What are the odds that an active pro athlete will come out?

Technically, the times are definitely a-changing. After all, we’re in the beginning stages of 2011. That’s just a fact. But when you say or hear that the times are changing, the implication is always attitude – people’s attitudes change, the way they live life evolves.

Unfortunately, 2011 is bound to be more of the same for gay athletes in professional sports, especially in the United States.

While the country might have its first black president, a push in the right direction for national healthcare, and a collective awakening on the harmful effects of vitriolic rhetoric, the “man-up” culture of professional sports still shows no room for evolution in thought.

If you were the betting type, you’d probably lose your house attempting to wager that a homosexual male would emerge from one of America’s top sports in this climate. Football, basketball, baseball, soccer, hockey – while many of these athletes are surrounded by rumors of homosexuality, this still probably isn’t the year one comes out of the proverbial closet with a rainbow pin.

In fact, the professional sporting culture in America is still so archaic that even professional women athletes seem to be shying away from what a lot of us feel is painfully obvious.

Common sense suggests that a percentage of both men and women in professional sports are gay or lesbian. It’s not a conspiracy. It’s not just some feel-good wish of the community. It’s pure numbers – like the odds of catching a 10 when you play blackjack online.

Football outside of America, what we affectionately refer to as soccer, is extremely popular, but even the hottest footballer in Europe cannot rival the pure celebrity of American athletes. Being a celebrity athlete in America is both a livelihood and a lifestyle. The fear of giving that up has most athletes refusing to admit they dope up, cheat or even enjoy the fame, much less that they’re attracted to the same sex.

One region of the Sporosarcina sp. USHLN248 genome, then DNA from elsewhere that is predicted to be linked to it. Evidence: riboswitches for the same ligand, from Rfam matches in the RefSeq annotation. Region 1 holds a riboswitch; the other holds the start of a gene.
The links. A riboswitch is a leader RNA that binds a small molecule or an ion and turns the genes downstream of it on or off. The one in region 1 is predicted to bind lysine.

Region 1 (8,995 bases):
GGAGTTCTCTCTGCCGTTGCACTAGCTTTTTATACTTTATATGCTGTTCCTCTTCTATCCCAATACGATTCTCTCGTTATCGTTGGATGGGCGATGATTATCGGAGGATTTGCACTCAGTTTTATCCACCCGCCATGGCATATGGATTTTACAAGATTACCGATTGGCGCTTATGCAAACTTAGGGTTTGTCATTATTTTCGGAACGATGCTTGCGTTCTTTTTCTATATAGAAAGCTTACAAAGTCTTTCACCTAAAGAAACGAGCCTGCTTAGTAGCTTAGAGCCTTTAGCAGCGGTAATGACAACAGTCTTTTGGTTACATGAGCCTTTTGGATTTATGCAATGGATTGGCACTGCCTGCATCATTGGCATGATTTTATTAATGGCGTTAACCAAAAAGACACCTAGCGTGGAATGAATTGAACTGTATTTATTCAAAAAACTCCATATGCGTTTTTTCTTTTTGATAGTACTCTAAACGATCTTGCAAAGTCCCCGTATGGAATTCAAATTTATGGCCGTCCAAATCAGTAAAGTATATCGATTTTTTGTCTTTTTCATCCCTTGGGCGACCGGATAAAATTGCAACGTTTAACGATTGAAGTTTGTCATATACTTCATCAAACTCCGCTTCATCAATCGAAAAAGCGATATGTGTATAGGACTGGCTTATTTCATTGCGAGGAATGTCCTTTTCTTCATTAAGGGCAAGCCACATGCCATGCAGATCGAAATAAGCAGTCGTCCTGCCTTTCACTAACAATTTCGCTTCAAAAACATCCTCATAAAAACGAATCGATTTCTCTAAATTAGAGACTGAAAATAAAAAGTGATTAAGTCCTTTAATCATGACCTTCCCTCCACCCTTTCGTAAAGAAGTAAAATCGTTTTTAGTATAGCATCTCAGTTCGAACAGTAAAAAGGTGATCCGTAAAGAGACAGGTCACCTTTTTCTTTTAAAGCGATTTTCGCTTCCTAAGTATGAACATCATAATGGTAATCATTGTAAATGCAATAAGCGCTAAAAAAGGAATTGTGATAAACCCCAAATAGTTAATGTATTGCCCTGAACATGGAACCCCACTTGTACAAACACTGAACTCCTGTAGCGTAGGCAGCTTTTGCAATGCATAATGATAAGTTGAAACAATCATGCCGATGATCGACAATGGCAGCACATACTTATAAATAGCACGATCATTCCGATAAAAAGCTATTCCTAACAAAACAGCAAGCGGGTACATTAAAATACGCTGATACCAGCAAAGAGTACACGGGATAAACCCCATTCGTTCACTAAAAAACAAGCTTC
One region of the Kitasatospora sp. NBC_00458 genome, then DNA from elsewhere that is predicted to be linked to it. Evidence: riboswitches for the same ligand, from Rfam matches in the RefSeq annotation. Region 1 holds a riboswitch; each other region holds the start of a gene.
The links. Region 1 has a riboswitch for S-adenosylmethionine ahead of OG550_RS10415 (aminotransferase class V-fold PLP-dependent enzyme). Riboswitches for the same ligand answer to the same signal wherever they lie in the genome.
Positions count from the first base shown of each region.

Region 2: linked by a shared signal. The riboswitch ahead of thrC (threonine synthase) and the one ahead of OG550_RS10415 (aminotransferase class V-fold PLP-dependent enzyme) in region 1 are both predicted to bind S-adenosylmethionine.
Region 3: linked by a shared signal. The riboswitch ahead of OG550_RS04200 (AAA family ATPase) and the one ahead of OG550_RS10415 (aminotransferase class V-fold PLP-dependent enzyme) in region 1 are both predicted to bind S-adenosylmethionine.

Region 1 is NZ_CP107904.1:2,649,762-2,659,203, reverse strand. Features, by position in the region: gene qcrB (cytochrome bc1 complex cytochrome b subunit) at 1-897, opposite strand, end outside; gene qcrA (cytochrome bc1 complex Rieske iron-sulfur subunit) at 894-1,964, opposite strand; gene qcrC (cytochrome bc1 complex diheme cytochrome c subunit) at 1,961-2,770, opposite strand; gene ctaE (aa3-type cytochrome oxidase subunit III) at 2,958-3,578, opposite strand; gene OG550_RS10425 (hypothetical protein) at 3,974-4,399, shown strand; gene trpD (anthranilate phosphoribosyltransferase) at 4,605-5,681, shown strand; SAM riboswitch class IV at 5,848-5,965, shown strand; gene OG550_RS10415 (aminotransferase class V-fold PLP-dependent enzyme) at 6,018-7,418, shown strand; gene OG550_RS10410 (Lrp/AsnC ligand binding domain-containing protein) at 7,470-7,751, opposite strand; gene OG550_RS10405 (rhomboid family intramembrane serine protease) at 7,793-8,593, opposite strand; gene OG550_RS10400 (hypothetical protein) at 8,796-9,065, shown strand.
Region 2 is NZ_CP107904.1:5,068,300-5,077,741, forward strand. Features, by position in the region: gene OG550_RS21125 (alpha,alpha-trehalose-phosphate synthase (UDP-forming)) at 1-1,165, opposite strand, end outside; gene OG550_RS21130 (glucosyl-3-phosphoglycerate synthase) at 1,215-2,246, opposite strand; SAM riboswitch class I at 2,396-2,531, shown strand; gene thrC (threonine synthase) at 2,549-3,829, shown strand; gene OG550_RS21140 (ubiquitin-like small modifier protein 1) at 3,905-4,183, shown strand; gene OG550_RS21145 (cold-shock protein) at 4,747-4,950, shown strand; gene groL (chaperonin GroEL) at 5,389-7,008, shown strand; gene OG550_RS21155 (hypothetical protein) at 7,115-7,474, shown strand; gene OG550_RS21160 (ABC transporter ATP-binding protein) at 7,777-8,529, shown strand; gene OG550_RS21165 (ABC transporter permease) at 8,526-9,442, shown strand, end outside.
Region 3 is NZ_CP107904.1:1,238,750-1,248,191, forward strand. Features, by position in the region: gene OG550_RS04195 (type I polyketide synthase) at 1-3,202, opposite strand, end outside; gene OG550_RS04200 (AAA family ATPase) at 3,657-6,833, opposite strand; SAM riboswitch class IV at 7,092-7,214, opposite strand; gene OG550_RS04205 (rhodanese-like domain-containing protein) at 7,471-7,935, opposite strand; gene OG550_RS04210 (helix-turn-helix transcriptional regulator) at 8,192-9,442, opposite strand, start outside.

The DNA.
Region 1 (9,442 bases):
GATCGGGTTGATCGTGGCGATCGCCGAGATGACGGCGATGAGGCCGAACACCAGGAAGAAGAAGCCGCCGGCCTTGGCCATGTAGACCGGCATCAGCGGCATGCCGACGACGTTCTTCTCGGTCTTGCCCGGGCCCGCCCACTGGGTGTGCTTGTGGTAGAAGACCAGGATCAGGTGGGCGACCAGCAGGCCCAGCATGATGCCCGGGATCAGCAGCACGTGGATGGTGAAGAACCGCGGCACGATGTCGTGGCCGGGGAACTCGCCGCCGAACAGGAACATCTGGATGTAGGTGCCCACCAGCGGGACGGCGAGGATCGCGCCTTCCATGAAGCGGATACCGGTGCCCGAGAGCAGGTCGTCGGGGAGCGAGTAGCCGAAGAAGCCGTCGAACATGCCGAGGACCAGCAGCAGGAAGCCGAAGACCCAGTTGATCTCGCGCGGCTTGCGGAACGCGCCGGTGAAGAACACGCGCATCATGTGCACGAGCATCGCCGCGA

For the community at large, there’s a lot to be gained once these silly and outdated fears are pushed aside. For professional athletes, however, there’s still a lot to lose – at least that’s the way they approach it.

In the context of pro athletics, someone coming out doesn’t become a hero. They become first a martyr, quickly followed by a pariah. While still playing, athletes will not break loose with a Sister Soldier moment. They will continue to deceive their very own desires and mask their own truth for not necessarily the gain but to wholly avoid potential loss.

It’s unequivocally saddening and explicitly maddening. One ponders the more philosophical side of it all and cannot help but wonder – if we are all excepted to change and to be so accepting of one another, shouldn’t it have to work both ways, with individuals unafraid of hypothesized consequence breaking down barriers instead of hiding safely behind the invisibly imposed standards?

It may not be popular opinion, but gay and lesbian athletes are just as much to blame for the state of affairs as those who would dare impose their hypocritical puritanical standards on them. And until that all changes, public outings will be incredibly few and far between in professional sports.
If this were a quantifiable statistic, you would find the over/under at your local casino or sports book, giving the O/U for voluntarily exposed gay or lesbian athletes at 0. And you better take the 0 if you want to keep your money safe.

It’s unfortunate, but as Robert De Niro so eloquently put it – it is what it is.
Better luck in 2012.

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